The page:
On this year’s World Cancer Day, February 4th, Cancer Care Ontario launched two new cancers to their year-old online cancer risk assessment tool, My CancerIQ. Now, in addition to breast, cervical, colorectal and lung cancer, you can also assess your risk for kidney cancer and melanoma at MyCancerIQ.ca.
Based on data from the Ontario Cancer Registry, for the period 2011 to 2012, the incidence rate for melanoma was 18.4 for every 100,000 people and the rate for kidney cancer was 12.5 for every 100,000 people. In Northwestern Ontario, the incidence of melanoma was significantly below the provincial average at 11.9 for every 100,000 people, while incidence for kidney cancer was the same as the provincial average. However, the incidence of both cancers is on the rise in Ontario.
While specific cancer rates vary across the province, what all of the cancers included in the My CancerIQ tool have in common is that they have modifiable risk factors that can be affected by lifestyle. For example, in Northwestern Ontario, breast, colorectal and lung cancer rates are higher than their respective provincial averages, and all three have modifiable risk factors that we can learn about using My CancerIQ.
“Some of the increased rates of breast, colorectal and lung cancers have been attributed to higher rates of unhealthy lifestyle habits in our region. The good news is that there are several changes that people can make to decrease their risk of these cancers, in addition to other cancers and chronic diseases,” explains Dr. Nicole Zavagnin, Northwest Regional Primary Care Lead. “Some healthy changes that people can focus on include: maintaining a healthy weight, eating a balanced diet, exercising regularly, not smoking or quitting smoking if you presently smoke, and not consuming excess alcohol. Even if a person has a family history, or other non-modifiable risk factors, these measures can help to decrease their overall risk.”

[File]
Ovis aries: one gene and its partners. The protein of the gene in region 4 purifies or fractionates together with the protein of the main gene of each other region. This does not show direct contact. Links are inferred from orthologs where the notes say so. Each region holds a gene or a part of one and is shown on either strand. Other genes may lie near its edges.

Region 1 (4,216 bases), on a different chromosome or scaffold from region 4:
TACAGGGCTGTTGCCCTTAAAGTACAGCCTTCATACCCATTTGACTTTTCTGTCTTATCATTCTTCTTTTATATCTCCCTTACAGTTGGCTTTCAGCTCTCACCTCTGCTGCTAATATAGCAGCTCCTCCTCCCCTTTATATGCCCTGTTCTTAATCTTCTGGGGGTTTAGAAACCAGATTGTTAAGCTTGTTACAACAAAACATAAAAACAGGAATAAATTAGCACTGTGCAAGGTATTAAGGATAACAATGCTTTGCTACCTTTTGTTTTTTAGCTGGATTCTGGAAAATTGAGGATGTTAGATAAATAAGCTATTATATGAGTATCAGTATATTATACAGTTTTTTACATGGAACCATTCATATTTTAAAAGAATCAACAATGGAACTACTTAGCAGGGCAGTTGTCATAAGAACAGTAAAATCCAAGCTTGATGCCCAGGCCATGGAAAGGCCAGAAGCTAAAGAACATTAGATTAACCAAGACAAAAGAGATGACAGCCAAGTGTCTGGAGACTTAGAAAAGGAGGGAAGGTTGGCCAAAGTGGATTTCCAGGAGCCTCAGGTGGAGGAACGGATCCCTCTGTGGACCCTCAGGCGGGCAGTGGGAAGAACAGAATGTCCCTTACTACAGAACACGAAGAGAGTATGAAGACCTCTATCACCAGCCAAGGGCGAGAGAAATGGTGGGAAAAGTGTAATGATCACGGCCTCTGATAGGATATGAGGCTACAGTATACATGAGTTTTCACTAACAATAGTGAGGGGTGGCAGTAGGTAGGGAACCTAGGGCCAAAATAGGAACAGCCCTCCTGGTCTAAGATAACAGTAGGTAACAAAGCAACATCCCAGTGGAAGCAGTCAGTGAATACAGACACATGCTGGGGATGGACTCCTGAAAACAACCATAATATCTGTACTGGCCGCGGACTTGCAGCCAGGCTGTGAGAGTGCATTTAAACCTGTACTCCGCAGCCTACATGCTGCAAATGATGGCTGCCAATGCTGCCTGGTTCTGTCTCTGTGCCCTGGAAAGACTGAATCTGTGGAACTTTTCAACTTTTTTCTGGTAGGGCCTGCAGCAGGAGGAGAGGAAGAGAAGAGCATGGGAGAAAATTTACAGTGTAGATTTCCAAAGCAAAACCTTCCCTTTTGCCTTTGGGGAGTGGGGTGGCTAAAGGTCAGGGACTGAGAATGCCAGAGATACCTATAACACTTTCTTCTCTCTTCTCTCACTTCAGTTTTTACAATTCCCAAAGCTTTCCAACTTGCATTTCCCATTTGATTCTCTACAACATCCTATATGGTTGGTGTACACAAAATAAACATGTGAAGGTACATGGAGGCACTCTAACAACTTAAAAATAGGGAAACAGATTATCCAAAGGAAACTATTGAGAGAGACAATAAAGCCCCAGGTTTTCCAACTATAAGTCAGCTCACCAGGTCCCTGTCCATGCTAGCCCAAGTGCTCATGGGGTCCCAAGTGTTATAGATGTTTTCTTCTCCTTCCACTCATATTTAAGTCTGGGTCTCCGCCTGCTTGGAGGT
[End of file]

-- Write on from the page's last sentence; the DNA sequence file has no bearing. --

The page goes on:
My CancerIQ is a comprehensive, evidence-based assessment that is confidential, quick and easy to use. “It allows people to gain a better understanding of the risk factors associated with different types of cancers, and can empower individuals to be more proactive about their health and assist them in lowering their cancer risk,” explains Zavagnin.
Since the launch of My CancerIQ in early 2015, more than 146,000 Ontarians have learned about their cancer risk and how to lower it. With the addition of melanoma and kidney cancer, Cancer Care Ontario wants to help Ontarians better understand how to reduce their risk. It is estimated that as many as half of all cancers in Ontario could be prevented by eliminating known risk factors.
Specifically, to reduce the risk of kidney cancer, Ontarians should maintain a healthy blood pressure, bodyweight and avoid smoking. To reduce the risk of melanoma, Ontarians should enjoy the sun safely, avoid tanning equipment and know their skin so they can recognize changes or the need for a skin examination.
To find out more about kidney cancer and melanoma risk factors, visit MyCancerIQ.ca to complete the cancer risk assessments, get your personalized action plans and share and discuss your plans you’re your families and healthcare providers. My CancerIQ can be accessed from a smartphone, tablet or desktop.